On the back of his wildly successful solo show we decided once again to take Skye Nicolas aside and ask him some more compelling questions. After you finish reading this compelling interview you’ll agree with us that Skye Nicolas is his own murdered beauty.-Scallywag.
Interview by Justine Chausson.
There seem to be a variety of symbolic juxtapositions in your work. The women are dead but still possess the power to entrance- the fatal and the fatale. What is your take on such said themes?
The “murdered beauties” of the Mortelle series certainly do exude lethal, yet mystical qualities; and the ironic combination of these contextual elements paves the way for an enticing visual experience.
The manner in which the beauties are posed, as well as the “lager than life” size of each piece, immediately baits and hooks the viewer’s senses. One almost forgets that they are looking at the image of a lifeless corpse as sensuality will always linger in the presence of physical beauty.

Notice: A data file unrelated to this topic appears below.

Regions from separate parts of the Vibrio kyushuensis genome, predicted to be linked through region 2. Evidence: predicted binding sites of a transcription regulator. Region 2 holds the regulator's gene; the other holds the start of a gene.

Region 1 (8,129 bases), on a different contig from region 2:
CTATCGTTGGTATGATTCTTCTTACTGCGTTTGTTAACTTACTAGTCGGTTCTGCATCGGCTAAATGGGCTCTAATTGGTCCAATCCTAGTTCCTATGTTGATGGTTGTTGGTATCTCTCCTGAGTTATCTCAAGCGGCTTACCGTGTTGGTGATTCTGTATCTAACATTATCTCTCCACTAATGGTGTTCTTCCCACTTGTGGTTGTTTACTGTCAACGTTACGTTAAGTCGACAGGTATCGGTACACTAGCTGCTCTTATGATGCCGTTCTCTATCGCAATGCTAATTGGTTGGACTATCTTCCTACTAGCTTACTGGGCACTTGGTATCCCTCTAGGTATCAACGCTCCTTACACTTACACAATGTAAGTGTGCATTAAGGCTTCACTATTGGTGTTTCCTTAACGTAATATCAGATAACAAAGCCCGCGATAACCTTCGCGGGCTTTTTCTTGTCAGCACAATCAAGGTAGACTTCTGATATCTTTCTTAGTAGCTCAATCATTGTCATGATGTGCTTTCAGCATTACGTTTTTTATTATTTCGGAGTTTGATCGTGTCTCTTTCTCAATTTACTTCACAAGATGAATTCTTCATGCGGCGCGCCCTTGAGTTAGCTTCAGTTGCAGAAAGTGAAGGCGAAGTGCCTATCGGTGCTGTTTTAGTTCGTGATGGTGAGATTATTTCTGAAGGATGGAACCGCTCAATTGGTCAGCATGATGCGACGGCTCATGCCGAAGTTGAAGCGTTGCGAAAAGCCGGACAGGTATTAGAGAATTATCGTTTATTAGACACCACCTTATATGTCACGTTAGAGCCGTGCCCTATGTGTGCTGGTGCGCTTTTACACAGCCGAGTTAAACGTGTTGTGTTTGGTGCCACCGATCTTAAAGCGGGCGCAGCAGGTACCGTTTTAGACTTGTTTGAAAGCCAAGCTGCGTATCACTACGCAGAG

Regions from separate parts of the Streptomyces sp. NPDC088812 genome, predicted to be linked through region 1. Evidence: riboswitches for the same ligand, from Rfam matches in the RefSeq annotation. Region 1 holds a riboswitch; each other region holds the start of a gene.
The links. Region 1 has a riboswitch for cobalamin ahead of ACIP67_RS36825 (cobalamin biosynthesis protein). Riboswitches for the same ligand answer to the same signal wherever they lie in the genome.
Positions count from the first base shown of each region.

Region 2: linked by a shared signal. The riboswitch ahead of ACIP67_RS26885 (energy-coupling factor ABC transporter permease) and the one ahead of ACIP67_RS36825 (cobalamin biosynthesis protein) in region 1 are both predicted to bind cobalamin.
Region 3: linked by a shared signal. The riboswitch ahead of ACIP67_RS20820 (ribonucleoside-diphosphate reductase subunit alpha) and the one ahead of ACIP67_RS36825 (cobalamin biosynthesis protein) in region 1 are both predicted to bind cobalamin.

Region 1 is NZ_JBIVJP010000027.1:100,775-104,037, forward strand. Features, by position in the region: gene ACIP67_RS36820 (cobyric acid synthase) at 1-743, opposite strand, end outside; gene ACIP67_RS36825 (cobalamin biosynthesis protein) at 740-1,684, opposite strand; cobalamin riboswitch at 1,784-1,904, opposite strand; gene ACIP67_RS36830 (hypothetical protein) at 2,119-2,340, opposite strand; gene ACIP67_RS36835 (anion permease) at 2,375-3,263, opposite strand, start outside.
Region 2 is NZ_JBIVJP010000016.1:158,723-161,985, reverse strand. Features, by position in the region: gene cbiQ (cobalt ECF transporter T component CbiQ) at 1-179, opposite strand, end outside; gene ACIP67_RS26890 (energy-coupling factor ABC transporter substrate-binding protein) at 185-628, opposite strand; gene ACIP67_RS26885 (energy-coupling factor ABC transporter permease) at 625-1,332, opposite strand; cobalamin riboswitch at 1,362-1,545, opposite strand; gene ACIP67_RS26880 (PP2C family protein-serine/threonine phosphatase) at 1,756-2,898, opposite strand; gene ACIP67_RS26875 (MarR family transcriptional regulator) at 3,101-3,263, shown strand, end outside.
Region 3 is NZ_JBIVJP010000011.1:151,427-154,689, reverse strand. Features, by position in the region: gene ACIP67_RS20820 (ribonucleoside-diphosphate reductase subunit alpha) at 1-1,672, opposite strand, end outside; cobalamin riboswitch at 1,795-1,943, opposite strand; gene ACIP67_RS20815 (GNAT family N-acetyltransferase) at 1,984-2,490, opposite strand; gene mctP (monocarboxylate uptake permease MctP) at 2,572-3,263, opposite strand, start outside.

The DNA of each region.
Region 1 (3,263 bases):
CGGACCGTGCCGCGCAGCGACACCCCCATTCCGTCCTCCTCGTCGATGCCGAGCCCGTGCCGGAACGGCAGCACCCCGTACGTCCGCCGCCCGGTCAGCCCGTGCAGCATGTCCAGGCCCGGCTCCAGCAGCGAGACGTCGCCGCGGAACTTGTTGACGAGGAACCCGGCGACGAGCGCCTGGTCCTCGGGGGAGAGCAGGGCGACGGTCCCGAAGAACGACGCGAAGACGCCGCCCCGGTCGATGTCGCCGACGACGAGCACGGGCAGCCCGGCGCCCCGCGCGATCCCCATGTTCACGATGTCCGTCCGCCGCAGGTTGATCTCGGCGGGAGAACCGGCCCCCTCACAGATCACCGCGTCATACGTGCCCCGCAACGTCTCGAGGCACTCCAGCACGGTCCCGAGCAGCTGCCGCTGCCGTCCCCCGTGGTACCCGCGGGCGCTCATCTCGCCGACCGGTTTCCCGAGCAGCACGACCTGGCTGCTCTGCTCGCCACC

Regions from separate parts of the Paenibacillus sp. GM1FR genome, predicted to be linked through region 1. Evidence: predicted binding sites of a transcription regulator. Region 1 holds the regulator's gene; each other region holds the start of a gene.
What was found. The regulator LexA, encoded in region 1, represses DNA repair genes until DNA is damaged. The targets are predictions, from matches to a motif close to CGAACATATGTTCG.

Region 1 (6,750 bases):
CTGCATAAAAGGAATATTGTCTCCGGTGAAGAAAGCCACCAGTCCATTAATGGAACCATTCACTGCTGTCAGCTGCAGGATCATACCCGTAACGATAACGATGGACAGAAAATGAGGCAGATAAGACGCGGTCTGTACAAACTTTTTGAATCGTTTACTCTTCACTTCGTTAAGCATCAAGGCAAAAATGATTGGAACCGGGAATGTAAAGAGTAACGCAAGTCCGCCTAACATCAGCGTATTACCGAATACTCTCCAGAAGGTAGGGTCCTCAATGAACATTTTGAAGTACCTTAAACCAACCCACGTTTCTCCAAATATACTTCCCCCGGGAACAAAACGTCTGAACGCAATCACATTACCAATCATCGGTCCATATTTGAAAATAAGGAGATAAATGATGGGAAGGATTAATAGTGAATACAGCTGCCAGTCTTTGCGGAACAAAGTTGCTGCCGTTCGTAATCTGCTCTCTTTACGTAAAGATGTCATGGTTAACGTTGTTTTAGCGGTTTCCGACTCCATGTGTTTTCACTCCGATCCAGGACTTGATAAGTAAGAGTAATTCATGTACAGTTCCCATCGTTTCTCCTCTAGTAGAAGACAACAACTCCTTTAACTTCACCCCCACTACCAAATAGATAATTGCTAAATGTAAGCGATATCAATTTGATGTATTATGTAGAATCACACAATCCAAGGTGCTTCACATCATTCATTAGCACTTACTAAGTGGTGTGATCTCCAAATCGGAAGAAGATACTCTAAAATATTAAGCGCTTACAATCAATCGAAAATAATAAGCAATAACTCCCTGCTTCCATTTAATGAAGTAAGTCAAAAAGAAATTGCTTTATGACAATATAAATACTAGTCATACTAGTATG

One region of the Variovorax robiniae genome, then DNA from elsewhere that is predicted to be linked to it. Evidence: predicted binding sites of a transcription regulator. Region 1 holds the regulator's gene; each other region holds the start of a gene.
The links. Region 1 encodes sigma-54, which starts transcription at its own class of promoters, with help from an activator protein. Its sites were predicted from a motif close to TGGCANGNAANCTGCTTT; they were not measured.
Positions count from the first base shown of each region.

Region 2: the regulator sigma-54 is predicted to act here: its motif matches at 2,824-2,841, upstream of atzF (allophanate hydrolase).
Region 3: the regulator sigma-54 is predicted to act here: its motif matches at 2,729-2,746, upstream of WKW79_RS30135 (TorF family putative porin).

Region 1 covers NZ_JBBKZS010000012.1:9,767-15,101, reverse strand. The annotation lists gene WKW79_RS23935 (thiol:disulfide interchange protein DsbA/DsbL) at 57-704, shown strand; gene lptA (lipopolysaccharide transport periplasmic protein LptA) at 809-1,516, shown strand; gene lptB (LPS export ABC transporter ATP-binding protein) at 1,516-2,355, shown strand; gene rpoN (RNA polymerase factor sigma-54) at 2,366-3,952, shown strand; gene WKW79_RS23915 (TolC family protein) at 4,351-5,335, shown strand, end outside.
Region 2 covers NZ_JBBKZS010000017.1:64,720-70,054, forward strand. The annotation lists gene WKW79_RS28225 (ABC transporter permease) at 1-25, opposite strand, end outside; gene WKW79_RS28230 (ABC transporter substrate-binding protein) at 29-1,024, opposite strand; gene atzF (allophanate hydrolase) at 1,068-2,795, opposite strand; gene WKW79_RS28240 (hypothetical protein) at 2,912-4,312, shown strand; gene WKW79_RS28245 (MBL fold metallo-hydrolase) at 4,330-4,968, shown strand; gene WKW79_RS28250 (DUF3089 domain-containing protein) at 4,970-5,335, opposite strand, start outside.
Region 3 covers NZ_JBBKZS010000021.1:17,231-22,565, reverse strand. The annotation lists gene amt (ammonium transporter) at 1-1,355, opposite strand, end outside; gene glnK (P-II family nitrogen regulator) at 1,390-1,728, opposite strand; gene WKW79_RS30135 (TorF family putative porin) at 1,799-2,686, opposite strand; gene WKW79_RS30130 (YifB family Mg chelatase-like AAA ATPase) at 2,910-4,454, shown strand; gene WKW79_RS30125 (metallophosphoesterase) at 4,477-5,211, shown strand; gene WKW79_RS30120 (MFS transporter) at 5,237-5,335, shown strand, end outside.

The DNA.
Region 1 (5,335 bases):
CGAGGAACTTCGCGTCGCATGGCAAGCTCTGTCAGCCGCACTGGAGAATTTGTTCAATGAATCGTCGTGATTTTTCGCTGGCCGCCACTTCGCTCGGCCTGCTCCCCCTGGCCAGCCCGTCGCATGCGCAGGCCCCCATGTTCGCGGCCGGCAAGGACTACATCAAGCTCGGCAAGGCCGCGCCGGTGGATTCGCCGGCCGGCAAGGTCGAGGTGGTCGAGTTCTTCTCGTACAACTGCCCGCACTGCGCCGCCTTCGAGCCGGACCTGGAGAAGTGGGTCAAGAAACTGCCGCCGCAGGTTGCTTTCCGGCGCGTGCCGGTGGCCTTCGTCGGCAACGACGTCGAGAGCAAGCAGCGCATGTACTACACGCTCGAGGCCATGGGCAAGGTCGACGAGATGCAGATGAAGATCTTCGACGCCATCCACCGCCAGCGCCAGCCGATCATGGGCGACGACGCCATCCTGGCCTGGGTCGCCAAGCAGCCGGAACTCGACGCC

It’s part of human nature to be curious and to explore the dark corners of our psyche where all our secrets and inner perversions roam free. Ultimately, the allure is simply inescapable: an irresistible guilty pleasure we just can’t seem to ignore.
These ambiguities are highly reminiscent of film noir and the mysterious essence, the ephemeral yet concrete feeling that we personally perceive while viewing such films. Are you creating your own sort of film noir in your exhibitions?